Many archives deploy the repository approach to providing access to their online collections which makes full interviews accessible and searchable, via a content management system (CMS) such as CONTENTdm.  No matter what the topic may be of an interview or project, there can be a great deal of personal information revealed raising powerful privacy concerns when providing online access to full interviews. Having interview text indexed by Google, discoverable and accessible can come at a great cost to your interviewee’s personal privacy. Archived interviews that contain privacy risks should be appropriately restricted (see the essay Major Legal Challenges Facing Oral History In The Digital Age by John Neuenschwander). The exhibit approach can be an excellent option for providing limited and curated access to a widespread, online audience.  Typically, this curated approach focuses on the presentation of select excerpts from the interviews or projects.  Platforms such as Omeka or WordPress can provide meaningful organized excerpts which amplify voices in a careful and intentional way.  Through the construction of online digital exhibits a curator can control access to online interviews, create a meaningful online experience for the user, and still minimize privacy concerns in the short term.

You may think that a Web site representing a small and specific oral history project may not have widespread appeal. However, Google and other search engines are ensuring that your project will be accessed all over the world.

Researchers can now obtain in seconds what once took weeks to discern in an analog realm. Complex systems once only accessible to institutions are now accessible, easy to use, and are being given away for free. New tools are being created on an ongoing basis to provide pinpoint accuracy in users’ ability to search, explore, and– ultimately– connect with oral histories online. If your intention for embarking on an oral history project is to document life stories and to use digital tools to connect these individual stories to the historical record, you now have an incredible amount of power. Use this power for good.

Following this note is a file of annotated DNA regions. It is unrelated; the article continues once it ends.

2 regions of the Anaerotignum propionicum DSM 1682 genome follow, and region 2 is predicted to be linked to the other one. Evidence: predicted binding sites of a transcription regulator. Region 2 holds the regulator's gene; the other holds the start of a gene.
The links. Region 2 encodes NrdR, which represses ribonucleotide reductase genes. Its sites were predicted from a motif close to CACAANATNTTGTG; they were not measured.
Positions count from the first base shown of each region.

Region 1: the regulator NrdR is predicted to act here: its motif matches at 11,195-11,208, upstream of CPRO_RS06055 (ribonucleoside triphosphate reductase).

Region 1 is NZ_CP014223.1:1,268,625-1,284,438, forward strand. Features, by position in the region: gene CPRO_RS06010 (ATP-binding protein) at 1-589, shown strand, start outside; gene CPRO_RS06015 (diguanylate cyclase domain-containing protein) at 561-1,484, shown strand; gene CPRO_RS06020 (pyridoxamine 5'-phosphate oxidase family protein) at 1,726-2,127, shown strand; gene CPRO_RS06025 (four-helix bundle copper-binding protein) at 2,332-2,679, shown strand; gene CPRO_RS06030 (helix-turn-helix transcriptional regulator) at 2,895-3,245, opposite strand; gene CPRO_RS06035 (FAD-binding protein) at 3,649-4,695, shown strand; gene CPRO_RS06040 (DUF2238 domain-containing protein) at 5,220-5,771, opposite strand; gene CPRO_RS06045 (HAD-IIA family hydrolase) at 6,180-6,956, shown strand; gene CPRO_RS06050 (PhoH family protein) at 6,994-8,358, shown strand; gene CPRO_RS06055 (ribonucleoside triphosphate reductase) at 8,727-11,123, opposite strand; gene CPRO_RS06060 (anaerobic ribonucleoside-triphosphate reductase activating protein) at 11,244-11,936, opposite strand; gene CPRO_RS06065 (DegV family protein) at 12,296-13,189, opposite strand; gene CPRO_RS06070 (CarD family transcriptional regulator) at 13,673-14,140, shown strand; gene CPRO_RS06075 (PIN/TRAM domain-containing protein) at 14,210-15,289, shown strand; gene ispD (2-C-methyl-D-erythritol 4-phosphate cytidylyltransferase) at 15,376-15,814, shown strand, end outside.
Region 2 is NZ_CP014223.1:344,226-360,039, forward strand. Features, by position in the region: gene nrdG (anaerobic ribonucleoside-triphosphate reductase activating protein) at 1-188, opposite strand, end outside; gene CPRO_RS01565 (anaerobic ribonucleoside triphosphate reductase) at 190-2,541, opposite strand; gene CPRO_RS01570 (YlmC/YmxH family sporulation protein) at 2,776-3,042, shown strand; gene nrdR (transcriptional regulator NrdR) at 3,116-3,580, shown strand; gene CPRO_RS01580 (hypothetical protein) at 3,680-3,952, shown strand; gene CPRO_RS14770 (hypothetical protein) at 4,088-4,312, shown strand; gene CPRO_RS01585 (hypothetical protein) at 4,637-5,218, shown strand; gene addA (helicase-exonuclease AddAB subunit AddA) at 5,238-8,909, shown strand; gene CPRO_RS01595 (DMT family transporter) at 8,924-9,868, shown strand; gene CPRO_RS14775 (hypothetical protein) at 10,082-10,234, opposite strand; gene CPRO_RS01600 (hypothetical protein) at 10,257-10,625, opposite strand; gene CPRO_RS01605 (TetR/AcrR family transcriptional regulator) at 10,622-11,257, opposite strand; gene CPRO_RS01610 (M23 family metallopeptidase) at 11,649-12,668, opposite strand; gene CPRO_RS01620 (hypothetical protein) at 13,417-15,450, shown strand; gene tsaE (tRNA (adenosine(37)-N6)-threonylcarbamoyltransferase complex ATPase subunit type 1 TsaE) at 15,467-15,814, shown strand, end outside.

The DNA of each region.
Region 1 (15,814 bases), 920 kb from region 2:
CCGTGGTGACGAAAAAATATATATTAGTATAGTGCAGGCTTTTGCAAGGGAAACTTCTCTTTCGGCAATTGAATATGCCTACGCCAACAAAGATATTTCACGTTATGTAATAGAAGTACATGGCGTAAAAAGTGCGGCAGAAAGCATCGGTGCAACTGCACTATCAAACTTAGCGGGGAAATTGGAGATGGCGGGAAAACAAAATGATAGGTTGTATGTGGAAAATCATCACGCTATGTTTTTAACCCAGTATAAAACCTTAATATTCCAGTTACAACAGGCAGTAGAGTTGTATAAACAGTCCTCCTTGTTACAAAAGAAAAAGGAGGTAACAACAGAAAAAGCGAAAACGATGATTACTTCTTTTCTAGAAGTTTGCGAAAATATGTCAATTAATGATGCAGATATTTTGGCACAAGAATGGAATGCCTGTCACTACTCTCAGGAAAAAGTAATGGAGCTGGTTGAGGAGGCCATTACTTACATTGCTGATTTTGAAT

Citation for Article


Boyd, D. A. (2012). Search, Explore, Connect: Disseminating Oral History in the Digital Age. In D. Boyd, S. Cohen, B. Rakerd, & D. Rehberger (Eds.), Oral history in the digital age. Institute of Library and Museum Services. Retrieved from


Boyd, Douglas A. “Search, Explore, Connect: Disseminating Oral History in the Digital Age,” in Oral History in the Digital Age, edited by Doug Boyd, Steve Cohen, Brad Rakerd, and Dean Rehberger. Washington, D.C.: Institute of Museum and Library Services, 2012,

This is a production of the Oral History in the Digital Age Project ( sponsored by the Institute of Museum and Library Services (IMLS). Please consult for information on rights, licensing, and citation.